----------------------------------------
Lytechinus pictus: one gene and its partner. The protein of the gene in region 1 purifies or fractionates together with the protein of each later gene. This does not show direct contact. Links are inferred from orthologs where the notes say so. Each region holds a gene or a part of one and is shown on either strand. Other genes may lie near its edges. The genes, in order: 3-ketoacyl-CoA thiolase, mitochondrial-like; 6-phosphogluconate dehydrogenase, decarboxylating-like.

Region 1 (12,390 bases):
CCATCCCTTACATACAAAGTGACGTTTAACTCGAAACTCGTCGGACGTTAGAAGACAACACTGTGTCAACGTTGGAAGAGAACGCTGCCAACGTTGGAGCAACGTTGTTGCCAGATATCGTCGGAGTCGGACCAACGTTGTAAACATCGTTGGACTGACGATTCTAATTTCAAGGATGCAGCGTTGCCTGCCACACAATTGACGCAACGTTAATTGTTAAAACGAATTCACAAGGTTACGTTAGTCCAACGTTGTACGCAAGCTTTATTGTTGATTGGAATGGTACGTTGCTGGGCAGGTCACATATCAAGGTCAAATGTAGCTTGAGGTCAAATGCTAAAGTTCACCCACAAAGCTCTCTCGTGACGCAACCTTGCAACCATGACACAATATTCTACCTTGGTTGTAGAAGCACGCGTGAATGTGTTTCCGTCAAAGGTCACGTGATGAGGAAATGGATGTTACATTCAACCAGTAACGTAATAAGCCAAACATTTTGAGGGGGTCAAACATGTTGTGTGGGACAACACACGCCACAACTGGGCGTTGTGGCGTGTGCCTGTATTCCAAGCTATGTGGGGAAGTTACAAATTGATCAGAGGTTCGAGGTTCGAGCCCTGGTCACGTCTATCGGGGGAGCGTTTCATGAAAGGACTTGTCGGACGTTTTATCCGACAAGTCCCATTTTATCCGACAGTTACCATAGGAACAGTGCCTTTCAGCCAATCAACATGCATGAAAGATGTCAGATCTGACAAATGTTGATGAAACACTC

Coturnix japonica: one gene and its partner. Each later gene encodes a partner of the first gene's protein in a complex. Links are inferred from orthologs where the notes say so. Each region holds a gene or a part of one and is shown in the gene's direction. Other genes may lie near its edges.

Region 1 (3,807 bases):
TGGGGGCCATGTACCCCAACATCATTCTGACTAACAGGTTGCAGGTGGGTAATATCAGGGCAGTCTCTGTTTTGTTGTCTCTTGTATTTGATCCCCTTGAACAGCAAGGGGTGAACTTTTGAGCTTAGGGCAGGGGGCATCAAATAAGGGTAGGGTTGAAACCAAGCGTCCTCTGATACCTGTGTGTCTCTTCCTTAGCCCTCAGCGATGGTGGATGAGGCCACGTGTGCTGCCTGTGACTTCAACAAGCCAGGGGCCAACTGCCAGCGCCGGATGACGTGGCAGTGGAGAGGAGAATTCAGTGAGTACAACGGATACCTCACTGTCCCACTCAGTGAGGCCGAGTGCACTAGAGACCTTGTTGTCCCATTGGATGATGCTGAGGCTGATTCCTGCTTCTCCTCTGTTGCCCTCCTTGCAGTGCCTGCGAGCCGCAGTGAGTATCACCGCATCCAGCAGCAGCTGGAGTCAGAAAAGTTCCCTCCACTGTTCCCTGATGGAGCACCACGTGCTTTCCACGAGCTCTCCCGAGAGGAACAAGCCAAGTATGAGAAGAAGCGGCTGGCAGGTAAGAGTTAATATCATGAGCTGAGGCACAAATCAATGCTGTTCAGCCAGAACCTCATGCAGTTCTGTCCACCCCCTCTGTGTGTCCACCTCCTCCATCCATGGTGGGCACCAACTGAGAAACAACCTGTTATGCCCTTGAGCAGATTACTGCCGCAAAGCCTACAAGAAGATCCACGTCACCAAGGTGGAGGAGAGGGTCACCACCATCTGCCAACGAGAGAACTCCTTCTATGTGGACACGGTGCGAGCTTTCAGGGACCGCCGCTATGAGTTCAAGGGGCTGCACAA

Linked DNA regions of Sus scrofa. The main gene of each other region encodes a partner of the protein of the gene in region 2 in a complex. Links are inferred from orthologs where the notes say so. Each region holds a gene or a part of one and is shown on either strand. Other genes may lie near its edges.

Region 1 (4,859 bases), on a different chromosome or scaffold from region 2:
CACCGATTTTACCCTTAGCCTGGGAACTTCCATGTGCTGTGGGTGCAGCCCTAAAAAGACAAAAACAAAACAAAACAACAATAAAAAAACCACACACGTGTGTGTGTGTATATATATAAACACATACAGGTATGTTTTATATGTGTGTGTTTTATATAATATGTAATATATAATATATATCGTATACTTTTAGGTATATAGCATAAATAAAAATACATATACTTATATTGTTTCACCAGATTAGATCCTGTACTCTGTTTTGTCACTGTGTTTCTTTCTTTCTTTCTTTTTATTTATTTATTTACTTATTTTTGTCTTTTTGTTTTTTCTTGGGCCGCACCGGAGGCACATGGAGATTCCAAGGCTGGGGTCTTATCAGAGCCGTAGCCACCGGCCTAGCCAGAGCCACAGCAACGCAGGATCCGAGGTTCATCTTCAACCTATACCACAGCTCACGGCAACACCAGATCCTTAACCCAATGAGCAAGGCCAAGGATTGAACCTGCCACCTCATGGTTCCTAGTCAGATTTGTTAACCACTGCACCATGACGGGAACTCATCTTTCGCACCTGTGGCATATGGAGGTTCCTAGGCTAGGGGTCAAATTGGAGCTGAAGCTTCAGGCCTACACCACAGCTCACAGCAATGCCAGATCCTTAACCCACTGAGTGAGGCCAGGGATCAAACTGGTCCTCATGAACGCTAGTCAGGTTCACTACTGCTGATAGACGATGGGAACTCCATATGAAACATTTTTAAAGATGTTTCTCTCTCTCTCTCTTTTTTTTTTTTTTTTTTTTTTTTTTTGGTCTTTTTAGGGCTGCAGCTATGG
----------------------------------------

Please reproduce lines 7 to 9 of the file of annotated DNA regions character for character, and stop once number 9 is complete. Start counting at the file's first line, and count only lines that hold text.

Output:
Linked DNA regions of Sus scrofa. The main gene of each other region encodes a partner of the protein of the gene in region 2 in a complex. Links are inferred from orthologs where the notes say so. Each region holds a gene or a part of one and is shown on either strand. Other genes may lie near its edges.

Region 1 (4,859 bases), on a different chromosome or scaffold from region 2:
CACCGATTTTACCCTTAGCCTGGGAACTTCCATGTGCTGTGGGTGCAGCCCTAAAAAGACAAAAACAAAACAAAACAACAATAAAAAAACCACACACGTGTGTGTGTGTATATATATAAACACATACAGGTATGTTTTATATGTGTGTGTTTTATATAATATGTAATATATAATATATATCGTATACTTTTAGGTATATAGCATAAATAAAAATACATATACTTATATTGTTTCACCAGATTAGATCCTGTACTCTGTTTTGTCACTGTGTTTCTTTCTTTCTTTCTTTTTATTTATTTATTTACTTATTTTTGTCTTTTTGTTTTTTCTTGGGCCGCACCGGAGGCACATGGAGATTCCAAGGCTGGGGTCTTATCAGAGCCGTAGCCACCGGCCTAGCCAGAGCCACAGCAACGCAGGATCCGAGGTTCATCTTCAACCTATACCACAGCTCACGGCAACACCAGATCCTTAACCCAATGAGCAAGGCCAAGGATTGAACCTGCCACCTCATGGTTCCTAGTCAGATTTGTTAACCACTGCACCATGACGGGAACTCATCTTTCGCACCTGTGGCATATGGAGGTTCCTAGGCTAGGGGTCAAATTGGAGCTGAAGCTTCAGGCCTACACCACAGCTCACAGCAATGCCAGATCCTTAACCCACTGAGTGAGGCCAGGGATCAAACTGGTCCTCATGAACGCTAGTCAGGTTCACTACTGCTGATAGACGATGGGAACTCCATATGAAACATTTTTAAAGATGTTTCTCTCTCTCTCTCTTTTTTTTTTTTTTTTTTTTTTTTTTTGGTCTTTTTAGGGCTGCAGCTATGG